The Past in the Future

Bogolanfini and the Economics of Cotton in Post-Colonial Mali

Malians have grown cotton for centuries. The oldest textiles preserved in Sub-Saharan West Africa are strip-woven cotton garments, found in Malian burial caves and dated to the twelfth century AD.

 

Today, nearly half of Mali's export revenue comes from the sale of cotton. It is one of the world's most productive cotton-growing countries, yet Malian cotton farmers can barely survive. They are forced to sell their harvests at prices held artificially low by subsidies granted to American farmers and a market depressed by world economic forces. Without their own subsidies or domestic factories capable of producing finished cloth, contemporary Malian farmers are squeezed by globalization.

Today, nearly half of Mali's export revenue comes from the sale of cotton. It is one of the world's most productive cotton-growing countries, yet Malian cotton farmers can barely survive. They are forced to sell their harvests at prices held artificially low by subsidies granted to American farmers and a market depressed by world economic forces. Without their own subsidies or domestic factories capable of producing finished cloth, contemporary Malian farmers are squeezed by globalization.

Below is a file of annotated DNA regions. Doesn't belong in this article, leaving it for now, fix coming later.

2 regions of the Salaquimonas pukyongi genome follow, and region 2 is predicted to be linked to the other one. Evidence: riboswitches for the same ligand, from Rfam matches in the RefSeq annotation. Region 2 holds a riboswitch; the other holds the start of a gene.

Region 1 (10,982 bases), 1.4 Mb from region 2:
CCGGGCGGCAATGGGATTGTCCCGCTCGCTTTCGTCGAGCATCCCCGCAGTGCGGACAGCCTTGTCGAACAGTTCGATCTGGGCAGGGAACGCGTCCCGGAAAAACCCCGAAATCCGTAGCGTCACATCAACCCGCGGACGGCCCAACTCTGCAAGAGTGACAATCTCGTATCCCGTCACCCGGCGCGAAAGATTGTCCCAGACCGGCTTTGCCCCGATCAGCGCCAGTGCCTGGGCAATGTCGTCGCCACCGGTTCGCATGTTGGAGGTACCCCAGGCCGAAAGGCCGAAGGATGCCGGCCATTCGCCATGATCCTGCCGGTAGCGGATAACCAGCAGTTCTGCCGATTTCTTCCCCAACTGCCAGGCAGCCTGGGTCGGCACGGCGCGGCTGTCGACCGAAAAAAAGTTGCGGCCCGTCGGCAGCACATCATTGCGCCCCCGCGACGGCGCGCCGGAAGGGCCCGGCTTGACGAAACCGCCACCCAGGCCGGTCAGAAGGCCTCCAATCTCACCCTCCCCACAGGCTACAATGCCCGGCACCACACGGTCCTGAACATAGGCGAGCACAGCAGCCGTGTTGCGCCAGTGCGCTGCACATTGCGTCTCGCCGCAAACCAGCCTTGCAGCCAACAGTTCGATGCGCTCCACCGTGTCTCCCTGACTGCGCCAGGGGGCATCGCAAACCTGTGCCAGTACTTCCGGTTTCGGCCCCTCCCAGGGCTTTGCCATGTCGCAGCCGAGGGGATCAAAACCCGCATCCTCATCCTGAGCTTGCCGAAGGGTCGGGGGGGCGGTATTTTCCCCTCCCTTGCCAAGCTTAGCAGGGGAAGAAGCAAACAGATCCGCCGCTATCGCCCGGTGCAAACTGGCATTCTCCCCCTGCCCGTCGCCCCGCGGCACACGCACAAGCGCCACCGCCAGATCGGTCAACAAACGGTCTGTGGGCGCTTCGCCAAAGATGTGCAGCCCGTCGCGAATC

Yet in southern Mali, men continue to weave cotton. Women transform it into clothing for domestic use, as well as into a traditional, spiritually charged, mud-painted textile, bogolanfini, that protects women at birth, in the excision ceremonies that mark their transitions to adult womanhood, at marriage, during entry into the secret societies that, late in life, confer elder status, and in death.

These stunning, spiritually powerful textiles have become potent symbols of contemporary post-colonial Malian national identity. Malian artists and entrepreneurs have adapted traditional production processes to develop new forms known simply as bogolan, marketed as fine art, tourist art, and high fashion. Bogolan expands the potentials of this indigenous medium for self-expression. It affirms national and regional identities, while providing new outlets for Malian cotton in a fast-evolving global economy.